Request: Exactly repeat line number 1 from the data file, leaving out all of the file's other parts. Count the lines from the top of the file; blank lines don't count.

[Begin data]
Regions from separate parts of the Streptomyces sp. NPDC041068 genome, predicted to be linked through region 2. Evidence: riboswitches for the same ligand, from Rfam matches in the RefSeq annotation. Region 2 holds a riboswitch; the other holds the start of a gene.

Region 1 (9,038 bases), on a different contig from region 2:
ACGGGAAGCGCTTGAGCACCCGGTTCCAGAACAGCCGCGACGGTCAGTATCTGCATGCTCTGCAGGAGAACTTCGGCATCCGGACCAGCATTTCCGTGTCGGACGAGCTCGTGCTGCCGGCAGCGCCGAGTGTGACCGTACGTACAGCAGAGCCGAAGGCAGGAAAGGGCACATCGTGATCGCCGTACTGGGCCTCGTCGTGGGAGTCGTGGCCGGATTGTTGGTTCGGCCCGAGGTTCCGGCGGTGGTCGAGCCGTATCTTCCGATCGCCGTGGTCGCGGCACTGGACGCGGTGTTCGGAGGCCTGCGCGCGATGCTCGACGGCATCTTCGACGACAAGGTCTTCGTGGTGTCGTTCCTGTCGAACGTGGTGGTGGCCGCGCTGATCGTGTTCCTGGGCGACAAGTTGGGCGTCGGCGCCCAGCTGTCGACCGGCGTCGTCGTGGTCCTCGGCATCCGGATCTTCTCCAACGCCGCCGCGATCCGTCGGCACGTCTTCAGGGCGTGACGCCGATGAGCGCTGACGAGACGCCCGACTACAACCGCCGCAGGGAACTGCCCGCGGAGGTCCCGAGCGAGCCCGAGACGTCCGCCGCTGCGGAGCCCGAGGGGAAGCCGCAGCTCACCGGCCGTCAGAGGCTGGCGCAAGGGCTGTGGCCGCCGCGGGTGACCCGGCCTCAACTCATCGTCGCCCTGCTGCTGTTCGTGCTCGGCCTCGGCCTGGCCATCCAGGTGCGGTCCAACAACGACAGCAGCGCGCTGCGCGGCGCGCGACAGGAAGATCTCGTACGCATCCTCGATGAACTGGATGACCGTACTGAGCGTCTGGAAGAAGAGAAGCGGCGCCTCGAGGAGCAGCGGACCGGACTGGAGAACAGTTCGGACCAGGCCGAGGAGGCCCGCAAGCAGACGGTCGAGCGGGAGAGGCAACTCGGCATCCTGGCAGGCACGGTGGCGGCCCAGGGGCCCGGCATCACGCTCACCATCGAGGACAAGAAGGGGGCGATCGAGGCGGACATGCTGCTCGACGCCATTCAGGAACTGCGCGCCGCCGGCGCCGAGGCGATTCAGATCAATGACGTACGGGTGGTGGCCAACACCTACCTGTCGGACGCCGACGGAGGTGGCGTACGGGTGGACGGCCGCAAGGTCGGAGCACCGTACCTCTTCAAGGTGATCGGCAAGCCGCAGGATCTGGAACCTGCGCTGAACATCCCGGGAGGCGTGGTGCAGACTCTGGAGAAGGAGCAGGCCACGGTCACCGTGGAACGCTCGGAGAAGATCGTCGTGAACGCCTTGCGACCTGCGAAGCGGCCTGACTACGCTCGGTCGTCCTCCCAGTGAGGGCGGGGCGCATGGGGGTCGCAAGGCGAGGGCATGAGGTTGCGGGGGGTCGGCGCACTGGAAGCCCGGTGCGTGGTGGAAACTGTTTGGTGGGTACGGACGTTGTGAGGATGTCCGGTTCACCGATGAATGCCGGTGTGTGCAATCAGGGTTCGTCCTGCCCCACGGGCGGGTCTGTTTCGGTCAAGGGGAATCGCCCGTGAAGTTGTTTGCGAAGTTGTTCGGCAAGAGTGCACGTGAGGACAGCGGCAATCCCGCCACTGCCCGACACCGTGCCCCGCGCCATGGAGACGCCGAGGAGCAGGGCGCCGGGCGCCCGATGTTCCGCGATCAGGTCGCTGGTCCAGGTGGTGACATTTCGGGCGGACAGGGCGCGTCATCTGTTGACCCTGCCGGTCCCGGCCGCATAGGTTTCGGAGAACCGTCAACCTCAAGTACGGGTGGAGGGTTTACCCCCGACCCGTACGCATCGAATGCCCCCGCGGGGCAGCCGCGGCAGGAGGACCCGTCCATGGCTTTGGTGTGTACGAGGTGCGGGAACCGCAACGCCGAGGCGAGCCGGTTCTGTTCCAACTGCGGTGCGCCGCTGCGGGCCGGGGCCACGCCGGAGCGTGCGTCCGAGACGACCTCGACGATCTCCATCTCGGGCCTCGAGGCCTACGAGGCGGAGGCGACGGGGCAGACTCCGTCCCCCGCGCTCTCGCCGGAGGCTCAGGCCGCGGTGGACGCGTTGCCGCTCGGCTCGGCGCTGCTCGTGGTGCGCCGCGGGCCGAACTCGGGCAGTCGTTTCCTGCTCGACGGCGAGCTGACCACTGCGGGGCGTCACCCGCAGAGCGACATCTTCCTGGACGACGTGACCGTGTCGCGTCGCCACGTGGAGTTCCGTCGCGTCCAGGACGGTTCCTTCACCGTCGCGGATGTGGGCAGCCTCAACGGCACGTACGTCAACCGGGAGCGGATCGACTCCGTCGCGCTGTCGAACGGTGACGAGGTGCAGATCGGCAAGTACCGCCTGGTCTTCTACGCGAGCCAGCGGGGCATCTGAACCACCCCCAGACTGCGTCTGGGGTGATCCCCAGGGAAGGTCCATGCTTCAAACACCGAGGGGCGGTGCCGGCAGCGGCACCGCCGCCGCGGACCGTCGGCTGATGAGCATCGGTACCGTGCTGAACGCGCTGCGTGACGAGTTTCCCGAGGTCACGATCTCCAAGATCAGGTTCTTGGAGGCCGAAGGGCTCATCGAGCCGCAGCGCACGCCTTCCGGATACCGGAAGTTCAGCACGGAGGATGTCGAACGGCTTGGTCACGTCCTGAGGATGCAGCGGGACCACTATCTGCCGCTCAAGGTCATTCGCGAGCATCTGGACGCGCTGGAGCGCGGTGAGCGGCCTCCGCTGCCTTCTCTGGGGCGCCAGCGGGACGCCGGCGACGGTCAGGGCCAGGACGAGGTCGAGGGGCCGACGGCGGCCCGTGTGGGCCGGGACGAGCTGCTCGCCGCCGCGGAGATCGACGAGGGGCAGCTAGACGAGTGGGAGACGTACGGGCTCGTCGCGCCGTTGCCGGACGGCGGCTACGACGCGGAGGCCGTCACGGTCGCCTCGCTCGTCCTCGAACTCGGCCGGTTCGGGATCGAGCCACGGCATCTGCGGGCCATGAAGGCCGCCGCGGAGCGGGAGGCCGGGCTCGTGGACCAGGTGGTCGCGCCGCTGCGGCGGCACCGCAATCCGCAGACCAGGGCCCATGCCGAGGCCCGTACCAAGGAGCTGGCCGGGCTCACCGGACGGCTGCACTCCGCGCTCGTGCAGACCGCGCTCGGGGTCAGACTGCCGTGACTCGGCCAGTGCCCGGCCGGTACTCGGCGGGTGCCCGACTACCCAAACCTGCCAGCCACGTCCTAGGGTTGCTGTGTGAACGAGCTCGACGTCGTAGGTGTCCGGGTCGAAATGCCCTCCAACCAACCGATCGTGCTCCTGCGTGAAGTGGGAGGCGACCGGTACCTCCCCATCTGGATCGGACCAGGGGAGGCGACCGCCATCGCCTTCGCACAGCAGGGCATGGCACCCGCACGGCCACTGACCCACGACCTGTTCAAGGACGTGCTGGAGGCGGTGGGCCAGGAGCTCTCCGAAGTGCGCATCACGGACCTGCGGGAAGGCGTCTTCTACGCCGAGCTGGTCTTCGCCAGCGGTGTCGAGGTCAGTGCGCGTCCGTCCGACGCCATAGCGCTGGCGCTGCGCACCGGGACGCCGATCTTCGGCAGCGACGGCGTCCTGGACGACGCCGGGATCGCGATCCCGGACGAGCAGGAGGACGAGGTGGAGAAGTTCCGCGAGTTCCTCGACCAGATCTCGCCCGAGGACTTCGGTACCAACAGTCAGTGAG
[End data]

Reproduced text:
Regions from separate parts of the Streptomyces sp. NPDC041068 genome, predicted to be linked through region 2. Evidence: riboswitches for the same ligand, from Rfam matches in the RefSeq annotation. Region 2 holds a riboswitch; the other holds the start of a gene.